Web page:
Consumers may associate hacks and security breaches with the PC, but thanks to the massive growth of smartphones and tablets in the past few years, cybercriminals are turning attention to the budding platform, looking for new ways to extract personal identification and credit card information from unsuspecting users.
Although mobile security makes headlines daily -- with harrowing statistics, such as the fact that approximately 40 percent of U.S. mobile users will click on an unsafe link this year -- the biggest trend in mobile vulnerability is related to apps.
"While mobile hacks can happen in any number of ways, one of the most common access points is through insecure apps," Zach Lanier, researcher at Veracode, tells Mashable. "People should be concerned about what information the apps they install have access to and what gets shared on a regular basis. Users should also be more wary of which free Wi-Fi hubs they're connecting to, as most users don't think twice about connecting to any free and open wireless network."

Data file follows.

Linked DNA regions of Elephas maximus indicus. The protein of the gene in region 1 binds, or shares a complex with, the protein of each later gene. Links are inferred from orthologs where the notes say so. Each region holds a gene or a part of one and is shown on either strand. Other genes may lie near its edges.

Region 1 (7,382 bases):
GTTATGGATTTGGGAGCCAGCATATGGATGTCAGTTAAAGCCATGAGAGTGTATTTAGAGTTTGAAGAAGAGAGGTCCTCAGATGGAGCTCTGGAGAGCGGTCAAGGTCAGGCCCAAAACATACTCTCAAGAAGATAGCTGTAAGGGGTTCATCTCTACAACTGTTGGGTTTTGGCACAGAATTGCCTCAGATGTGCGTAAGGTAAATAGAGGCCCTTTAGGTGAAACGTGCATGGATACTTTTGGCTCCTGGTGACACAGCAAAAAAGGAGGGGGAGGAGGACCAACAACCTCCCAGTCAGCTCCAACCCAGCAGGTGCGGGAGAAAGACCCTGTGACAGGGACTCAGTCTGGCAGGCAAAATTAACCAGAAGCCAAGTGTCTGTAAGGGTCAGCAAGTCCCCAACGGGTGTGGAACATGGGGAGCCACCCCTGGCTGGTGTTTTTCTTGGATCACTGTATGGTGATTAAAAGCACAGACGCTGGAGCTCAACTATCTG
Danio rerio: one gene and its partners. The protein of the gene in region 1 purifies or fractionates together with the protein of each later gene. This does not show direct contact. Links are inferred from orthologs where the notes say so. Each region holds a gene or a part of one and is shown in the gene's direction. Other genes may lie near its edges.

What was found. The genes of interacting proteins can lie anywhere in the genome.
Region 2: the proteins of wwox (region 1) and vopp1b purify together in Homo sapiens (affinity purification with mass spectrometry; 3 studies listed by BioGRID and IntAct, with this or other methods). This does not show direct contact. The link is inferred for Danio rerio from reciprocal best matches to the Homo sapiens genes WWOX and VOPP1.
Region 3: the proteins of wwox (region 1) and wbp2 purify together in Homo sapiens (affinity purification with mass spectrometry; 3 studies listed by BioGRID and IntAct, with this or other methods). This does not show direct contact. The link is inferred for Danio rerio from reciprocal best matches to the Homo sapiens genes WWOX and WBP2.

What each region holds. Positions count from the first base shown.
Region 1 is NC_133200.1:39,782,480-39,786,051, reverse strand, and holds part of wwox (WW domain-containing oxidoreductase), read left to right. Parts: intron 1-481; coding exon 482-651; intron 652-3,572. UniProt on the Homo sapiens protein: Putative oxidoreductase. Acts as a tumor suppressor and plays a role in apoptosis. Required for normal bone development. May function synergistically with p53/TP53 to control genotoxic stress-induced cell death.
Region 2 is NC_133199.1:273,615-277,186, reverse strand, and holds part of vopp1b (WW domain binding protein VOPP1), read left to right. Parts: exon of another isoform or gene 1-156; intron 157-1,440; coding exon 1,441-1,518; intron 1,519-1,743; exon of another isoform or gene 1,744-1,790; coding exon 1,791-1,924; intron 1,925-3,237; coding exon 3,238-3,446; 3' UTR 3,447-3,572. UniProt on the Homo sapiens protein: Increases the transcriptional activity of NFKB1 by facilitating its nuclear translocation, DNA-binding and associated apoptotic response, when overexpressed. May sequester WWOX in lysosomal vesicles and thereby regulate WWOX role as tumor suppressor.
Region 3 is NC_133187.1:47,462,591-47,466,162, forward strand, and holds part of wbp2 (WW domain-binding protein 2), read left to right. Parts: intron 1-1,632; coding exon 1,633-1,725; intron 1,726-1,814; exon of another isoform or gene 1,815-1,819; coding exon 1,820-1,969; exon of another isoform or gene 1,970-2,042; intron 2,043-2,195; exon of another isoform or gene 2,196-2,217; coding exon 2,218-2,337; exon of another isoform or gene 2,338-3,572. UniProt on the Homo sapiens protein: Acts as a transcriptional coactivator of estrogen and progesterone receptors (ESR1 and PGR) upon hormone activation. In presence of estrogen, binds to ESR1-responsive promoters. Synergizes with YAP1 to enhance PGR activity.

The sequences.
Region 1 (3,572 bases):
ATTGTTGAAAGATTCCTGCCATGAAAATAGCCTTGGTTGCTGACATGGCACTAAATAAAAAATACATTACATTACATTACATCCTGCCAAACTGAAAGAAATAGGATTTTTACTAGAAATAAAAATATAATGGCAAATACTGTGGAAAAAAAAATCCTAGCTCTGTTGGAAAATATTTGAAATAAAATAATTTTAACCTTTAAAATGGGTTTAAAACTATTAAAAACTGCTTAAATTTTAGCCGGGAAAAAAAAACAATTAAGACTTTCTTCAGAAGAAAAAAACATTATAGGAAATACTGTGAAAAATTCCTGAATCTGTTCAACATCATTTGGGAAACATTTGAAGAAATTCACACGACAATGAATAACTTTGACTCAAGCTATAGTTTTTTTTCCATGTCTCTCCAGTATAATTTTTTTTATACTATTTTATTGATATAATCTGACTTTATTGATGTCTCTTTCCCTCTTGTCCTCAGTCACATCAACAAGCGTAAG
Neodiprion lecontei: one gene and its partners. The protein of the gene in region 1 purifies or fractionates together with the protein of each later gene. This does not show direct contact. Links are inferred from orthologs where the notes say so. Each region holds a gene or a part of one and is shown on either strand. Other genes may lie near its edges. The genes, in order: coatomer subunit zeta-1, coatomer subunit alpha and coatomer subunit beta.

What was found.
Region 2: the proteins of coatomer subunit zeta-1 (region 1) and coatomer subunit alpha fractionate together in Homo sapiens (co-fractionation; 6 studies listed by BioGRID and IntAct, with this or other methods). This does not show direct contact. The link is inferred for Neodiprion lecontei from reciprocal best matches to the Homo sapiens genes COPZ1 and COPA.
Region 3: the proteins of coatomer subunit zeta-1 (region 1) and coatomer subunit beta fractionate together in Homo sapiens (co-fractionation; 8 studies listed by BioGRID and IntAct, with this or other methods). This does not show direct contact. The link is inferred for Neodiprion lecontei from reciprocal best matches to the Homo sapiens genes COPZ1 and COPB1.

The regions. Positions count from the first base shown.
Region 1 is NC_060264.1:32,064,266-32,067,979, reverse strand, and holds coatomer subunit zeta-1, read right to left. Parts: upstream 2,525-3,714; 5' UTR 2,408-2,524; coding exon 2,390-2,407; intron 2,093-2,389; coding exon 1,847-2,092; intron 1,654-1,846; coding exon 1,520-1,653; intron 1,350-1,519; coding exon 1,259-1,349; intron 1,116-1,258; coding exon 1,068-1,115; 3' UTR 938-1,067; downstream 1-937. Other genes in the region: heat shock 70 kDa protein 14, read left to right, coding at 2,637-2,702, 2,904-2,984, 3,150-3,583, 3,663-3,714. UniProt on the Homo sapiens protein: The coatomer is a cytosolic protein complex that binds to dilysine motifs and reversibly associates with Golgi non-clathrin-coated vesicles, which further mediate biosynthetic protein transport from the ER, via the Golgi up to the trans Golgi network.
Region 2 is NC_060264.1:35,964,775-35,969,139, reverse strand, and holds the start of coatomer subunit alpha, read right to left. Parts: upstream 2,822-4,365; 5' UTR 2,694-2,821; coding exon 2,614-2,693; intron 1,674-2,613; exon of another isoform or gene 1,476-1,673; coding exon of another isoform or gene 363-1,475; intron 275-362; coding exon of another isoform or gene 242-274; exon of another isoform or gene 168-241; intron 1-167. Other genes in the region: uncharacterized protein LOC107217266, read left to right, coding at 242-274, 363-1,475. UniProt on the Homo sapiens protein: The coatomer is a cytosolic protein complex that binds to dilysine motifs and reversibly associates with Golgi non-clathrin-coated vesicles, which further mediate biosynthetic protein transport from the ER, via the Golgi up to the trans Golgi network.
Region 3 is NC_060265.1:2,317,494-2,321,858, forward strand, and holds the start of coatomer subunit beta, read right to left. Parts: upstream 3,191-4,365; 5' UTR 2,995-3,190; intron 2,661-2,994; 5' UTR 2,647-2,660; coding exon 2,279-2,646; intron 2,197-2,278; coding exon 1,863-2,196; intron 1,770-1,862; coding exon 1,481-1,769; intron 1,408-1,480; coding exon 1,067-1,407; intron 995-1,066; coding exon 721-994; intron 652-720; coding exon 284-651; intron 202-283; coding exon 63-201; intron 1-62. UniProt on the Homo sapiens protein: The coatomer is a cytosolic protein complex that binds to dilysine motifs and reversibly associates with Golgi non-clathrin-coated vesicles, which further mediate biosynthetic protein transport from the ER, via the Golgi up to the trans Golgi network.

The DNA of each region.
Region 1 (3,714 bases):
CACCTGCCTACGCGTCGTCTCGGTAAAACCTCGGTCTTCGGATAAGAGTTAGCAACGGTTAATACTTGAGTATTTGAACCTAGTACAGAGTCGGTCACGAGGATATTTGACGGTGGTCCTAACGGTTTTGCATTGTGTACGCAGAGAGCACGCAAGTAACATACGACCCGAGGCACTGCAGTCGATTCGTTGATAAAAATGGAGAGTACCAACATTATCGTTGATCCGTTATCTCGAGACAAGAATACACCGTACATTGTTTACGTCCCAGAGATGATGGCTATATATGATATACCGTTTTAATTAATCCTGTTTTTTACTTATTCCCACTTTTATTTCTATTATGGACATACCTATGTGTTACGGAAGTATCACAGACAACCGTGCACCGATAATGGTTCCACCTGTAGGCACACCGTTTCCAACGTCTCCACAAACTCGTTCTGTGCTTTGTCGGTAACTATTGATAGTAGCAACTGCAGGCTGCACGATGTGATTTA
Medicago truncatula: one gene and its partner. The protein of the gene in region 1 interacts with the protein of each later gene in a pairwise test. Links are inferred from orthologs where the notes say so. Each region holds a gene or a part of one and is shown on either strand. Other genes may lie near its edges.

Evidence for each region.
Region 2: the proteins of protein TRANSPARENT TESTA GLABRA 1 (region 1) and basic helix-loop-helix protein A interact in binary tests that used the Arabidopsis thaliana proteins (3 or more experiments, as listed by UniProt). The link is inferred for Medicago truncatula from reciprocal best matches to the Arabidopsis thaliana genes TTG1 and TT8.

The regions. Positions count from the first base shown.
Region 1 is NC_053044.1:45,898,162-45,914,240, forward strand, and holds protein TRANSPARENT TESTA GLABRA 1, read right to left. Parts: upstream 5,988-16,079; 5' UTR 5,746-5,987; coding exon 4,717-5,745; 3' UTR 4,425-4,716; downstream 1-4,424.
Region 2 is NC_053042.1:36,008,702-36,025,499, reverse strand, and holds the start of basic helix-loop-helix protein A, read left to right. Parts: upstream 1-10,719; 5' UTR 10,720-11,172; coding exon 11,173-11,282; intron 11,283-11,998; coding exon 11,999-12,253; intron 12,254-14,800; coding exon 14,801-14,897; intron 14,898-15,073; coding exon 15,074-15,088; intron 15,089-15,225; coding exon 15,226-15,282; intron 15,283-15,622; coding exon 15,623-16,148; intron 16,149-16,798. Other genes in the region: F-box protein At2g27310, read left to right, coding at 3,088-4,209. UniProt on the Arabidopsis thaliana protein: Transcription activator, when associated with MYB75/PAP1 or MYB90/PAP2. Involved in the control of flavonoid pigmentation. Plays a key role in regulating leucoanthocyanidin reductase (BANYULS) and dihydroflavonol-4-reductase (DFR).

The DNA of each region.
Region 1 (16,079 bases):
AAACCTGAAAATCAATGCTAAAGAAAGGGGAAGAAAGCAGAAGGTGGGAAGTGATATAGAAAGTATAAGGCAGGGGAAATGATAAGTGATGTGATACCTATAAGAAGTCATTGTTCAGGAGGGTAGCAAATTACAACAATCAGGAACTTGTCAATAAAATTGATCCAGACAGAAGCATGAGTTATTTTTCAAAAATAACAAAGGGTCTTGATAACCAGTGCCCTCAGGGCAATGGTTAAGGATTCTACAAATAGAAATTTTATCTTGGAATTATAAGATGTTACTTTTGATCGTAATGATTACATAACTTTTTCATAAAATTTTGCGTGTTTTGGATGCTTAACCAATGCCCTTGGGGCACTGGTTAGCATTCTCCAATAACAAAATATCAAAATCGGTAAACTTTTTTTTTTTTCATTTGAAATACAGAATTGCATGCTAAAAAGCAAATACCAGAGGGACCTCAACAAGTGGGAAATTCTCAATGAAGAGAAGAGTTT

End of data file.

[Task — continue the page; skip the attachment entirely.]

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For example, about 100,000 Android apps -- of the 650,000 total apps in Google Play -- were recently considered "suspicious" or "questionable," according to research conducted by security software firm Bit9. Although not all of the apps were deemed malicious, they performed questionable tasks and have access to private information, which present a risk to enterprises.
"With mobile gadget growth projected to triple by 2015, there's no reason to believe mobile hacks will do anything but follow that trend," Lainer says. "Android is particularly more susceptible to attacks, and its apps market has been in the spotlight recently for a lack of any type of security standards protecting its users."
Of the 6 million people affected by Android malware from June 2011 to June 2012, most were affected by toll fraud applications, when an unsuspecting victim is billed through premium SMS services such as wallpaper subscriptions. This type of fraud makes up 62 percent of all threats found on mobile apps, according to Lookout's 2012 State of Mobile Security Report.
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